"The interest of tech companies in the auto industry has sparked a race between Silicon Valley and traditional auto hubs, including Frankfurt and Detroit, to secure the talent and resources necessary to compete in a transformed auto industry," writes The Wall Street Journal. This could explain why Motor City is in a hurry to invest in research facilities for testing its own self-driving cars.
Apple is rumored to be working on an electric car. The iPhone maker has reportedly gone as far as requesting access to the Bay area's GoMentum Station -- presumably for research and testing purposes. As for evidence that Apple isn't just interested in creating mobile software for cars but in actually developing a car, there's the fact that the tech giant has been building an all-star roster of auto industry experts.
For example, Apple recently hired Fiat Chrysler's head of quality, Doug Betts, as well as other top auto executives from Ford. Moreover, dozens of Apple employees are reportedly researching automotive products these days, according to The Financial Times.
Ultimately, Apple and Google both have ample cash on hand to invest in auto manufacturing if they do intend to go it alone. At the end of 2014, Apple had a jaw-dropping $178 billion in cash on its balance sheet. This removes cost as a barrier to entry for these tech giants when it comes to entering the auto manufacturing business.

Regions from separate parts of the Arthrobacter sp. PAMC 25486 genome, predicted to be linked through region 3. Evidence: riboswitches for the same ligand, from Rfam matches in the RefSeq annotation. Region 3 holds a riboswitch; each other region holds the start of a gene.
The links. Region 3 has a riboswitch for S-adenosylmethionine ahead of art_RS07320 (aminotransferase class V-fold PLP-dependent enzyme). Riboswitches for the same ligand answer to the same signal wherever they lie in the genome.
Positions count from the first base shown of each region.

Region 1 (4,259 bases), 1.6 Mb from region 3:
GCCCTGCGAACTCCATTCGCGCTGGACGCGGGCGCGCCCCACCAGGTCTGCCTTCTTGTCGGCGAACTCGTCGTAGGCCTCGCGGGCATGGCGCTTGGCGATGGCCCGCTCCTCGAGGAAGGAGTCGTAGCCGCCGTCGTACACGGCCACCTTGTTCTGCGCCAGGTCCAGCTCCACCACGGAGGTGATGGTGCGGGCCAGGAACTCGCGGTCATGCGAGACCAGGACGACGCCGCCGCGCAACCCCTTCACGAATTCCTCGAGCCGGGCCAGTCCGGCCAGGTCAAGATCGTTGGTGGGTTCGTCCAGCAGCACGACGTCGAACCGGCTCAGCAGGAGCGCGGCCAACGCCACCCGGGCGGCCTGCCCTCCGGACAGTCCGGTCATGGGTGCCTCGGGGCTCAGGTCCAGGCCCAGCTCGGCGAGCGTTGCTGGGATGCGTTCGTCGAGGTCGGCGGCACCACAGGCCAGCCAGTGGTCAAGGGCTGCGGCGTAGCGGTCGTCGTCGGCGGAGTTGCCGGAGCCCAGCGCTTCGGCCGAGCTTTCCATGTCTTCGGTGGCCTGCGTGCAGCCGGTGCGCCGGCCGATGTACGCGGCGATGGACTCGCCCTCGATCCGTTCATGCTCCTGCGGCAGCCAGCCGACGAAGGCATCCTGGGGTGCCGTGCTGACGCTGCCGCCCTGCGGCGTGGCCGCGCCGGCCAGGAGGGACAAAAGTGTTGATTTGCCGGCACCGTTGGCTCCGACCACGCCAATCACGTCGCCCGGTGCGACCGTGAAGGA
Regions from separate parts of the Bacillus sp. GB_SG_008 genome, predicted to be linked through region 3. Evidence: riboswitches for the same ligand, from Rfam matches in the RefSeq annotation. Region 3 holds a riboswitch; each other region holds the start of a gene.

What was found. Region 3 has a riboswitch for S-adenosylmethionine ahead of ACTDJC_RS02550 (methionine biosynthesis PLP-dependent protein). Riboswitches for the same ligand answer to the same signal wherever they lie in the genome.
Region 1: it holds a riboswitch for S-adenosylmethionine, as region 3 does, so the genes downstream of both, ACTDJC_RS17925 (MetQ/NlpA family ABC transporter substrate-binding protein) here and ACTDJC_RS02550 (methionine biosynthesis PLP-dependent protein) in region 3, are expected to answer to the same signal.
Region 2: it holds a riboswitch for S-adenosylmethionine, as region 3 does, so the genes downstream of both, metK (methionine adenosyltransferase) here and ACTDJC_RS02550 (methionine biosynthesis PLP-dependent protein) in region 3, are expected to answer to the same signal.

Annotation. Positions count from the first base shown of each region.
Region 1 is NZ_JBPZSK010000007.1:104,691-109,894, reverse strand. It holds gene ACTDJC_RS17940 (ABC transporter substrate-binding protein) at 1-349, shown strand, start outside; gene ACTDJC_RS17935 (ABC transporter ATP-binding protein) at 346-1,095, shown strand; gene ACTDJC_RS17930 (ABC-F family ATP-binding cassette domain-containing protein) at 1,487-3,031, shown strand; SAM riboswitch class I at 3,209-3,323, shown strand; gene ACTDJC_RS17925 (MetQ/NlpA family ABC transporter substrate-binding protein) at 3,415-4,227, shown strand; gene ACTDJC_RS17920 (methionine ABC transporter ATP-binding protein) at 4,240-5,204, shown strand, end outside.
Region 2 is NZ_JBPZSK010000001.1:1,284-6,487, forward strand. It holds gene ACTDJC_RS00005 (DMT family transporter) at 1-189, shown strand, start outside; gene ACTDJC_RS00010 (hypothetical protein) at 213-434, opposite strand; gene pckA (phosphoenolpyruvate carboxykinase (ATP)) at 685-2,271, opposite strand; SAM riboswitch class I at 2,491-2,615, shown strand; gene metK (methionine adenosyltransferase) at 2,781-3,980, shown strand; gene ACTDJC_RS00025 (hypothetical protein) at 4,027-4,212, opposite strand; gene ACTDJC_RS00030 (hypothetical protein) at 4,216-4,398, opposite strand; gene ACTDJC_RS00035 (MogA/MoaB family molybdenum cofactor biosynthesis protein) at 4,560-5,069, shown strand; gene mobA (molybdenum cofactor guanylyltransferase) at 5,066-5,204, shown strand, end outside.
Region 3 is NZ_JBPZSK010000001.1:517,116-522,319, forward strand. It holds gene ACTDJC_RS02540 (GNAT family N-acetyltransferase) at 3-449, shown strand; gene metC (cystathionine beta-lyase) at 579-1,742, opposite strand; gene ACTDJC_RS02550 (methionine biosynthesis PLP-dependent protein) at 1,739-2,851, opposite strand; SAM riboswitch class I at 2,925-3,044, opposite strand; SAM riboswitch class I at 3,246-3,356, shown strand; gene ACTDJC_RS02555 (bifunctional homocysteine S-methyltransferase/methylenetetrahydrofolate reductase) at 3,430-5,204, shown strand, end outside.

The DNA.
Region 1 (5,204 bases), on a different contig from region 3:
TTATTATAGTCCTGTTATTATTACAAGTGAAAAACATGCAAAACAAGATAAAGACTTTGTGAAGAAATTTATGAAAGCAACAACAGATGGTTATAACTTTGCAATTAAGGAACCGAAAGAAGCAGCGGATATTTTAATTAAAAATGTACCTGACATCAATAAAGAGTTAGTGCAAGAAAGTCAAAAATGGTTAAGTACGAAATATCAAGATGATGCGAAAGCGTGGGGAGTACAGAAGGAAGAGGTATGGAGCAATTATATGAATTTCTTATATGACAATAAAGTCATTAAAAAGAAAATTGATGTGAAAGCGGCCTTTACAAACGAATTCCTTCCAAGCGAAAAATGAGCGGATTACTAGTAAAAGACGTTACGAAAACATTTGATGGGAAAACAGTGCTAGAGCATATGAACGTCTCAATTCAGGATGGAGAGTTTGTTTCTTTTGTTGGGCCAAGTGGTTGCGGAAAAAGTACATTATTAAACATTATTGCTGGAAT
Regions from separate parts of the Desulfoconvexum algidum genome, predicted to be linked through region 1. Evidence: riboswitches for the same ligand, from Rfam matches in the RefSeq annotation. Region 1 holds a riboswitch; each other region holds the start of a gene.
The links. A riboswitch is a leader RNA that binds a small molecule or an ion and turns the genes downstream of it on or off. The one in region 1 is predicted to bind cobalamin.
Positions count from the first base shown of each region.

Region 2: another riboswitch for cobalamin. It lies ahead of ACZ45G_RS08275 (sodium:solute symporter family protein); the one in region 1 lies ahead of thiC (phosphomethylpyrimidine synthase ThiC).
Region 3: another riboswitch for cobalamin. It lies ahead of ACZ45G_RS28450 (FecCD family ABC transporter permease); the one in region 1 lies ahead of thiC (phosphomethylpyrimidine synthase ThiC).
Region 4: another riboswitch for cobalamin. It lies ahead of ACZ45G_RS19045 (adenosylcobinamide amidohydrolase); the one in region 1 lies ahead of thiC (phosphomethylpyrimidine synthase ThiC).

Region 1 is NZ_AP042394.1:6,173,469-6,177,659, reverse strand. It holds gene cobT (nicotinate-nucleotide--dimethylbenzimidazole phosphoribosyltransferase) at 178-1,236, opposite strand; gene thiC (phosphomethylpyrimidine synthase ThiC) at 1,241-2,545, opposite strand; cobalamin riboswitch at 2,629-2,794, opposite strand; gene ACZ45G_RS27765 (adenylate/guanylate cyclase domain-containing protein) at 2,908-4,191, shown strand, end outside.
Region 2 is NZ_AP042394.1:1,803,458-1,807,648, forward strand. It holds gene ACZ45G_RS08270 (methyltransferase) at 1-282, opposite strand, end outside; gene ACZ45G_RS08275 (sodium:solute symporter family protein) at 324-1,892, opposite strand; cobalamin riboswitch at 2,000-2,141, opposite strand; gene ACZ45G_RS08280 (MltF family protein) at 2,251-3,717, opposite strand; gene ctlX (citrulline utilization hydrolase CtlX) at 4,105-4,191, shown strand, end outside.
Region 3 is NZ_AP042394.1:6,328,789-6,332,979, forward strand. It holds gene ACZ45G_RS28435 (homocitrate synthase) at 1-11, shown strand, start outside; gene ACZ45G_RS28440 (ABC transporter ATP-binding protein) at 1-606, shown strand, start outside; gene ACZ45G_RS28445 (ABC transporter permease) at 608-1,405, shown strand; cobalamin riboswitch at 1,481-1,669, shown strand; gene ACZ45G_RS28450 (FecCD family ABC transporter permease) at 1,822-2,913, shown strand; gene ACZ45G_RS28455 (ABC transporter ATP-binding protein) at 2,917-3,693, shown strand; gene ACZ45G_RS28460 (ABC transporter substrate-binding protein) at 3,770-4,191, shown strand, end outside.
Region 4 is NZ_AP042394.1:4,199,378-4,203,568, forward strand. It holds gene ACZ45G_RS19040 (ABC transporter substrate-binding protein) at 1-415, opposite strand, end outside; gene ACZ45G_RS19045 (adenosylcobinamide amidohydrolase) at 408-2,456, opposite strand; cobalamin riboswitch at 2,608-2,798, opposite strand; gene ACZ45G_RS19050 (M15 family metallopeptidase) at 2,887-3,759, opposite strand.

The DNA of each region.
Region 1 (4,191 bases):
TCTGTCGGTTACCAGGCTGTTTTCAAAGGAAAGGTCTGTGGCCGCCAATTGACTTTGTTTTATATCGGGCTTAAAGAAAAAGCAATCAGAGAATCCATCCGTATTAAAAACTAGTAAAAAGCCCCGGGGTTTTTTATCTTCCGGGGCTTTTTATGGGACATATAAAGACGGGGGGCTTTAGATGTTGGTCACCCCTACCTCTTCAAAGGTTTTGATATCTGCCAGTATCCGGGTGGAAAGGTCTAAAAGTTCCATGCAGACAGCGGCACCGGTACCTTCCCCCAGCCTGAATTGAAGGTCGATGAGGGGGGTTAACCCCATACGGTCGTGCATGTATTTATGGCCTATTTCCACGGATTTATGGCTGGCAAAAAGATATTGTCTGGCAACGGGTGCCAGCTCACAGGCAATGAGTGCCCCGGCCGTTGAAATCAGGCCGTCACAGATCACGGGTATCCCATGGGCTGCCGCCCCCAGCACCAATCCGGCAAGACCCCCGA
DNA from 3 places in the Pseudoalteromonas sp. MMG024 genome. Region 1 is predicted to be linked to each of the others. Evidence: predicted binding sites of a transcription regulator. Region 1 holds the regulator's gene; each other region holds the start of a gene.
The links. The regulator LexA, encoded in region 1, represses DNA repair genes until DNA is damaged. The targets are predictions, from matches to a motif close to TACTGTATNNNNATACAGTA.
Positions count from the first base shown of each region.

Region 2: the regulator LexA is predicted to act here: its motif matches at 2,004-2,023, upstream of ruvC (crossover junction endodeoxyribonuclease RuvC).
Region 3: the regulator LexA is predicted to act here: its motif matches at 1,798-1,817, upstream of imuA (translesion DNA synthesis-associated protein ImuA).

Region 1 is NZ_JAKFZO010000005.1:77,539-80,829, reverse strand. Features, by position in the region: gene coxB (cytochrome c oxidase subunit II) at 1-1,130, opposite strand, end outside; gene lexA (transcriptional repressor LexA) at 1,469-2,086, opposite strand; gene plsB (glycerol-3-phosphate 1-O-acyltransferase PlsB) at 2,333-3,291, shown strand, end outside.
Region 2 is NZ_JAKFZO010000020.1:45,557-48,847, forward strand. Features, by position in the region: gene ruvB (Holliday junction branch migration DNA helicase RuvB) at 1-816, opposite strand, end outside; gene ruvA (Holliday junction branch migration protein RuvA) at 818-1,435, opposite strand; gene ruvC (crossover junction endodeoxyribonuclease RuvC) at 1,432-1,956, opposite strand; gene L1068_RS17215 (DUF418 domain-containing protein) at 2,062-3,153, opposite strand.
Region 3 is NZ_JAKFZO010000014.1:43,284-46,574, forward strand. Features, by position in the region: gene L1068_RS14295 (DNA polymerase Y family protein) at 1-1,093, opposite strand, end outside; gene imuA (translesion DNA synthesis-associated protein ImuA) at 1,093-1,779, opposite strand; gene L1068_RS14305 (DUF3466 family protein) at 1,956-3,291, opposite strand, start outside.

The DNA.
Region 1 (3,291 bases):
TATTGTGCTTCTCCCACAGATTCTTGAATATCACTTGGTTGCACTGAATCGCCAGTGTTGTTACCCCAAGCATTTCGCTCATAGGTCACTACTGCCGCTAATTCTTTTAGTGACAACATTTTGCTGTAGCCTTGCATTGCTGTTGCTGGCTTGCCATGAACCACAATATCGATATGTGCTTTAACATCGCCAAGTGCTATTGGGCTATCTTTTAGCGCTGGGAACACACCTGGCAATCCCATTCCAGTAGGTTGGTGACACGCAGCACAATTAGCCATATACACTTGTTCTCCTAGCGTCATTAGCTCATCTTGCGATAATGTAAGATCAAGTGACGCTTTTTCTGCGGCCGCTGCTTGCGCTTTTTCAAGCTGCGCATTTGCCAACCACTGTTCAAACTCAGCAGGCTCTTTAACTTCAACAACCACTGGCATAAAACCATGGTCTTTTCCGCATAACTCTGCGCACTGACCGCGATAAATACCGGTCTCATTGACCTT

Not to mention, it wouldn't be the first time tech giant Apple found success in a seemingly unrelated business. Remember, there was a time when Apple was solely a purveyor of computers and their entrance into the mobile phone business was dismissed by the industry as laughable at best. Today, Apple's iPhone is credited with establishing the smartphone revolution.
But if we must choose a leader...When it comes to fully autonomous cars, it seems Google is in the lead at this point. Sure, most of its testing is currently done on public roads, which makes it harder to repeat scenarios for research purposes. However, this has also allowed Google to collect massive amounts of real-world data. There's also the 60 acres of closed testing space that Google leased last year on an old Air Force base in Merced County, California.
As it stands, major automakers like Ford and Toyota are more focused on developing autonomous technology that consists of "human-centric systems," or platforms that still require human oversight. Google, on the other hand, is dedicated to developing cars fully capable of driving without a human behind the wheel.
Google may not have created the autonomous tech market, as there are already cars on the road with semi-autonomous features. However, Google is the undisputed front-runner today in regard to fully autonomous vehicles because of the resources and time the tech giant has so far invested in the venture.
The article Silicon Valley vs. Detroit: Who Will Conquer the Driverless Car Revolution? originally appeared on Fool.com.
Tamara Rutter owns shares of Apple. The Motley Fool owns and recommends Apple and Google (A and C shares). The Motley Fool recommends Ford and General Motors. Try any of our Foolish newsletter services free for 30 days. We Fools may not all hold the same opinions, but we all believe that considering a diverse range of insights makes us better investors. The Motley Fool has a disclosure policy.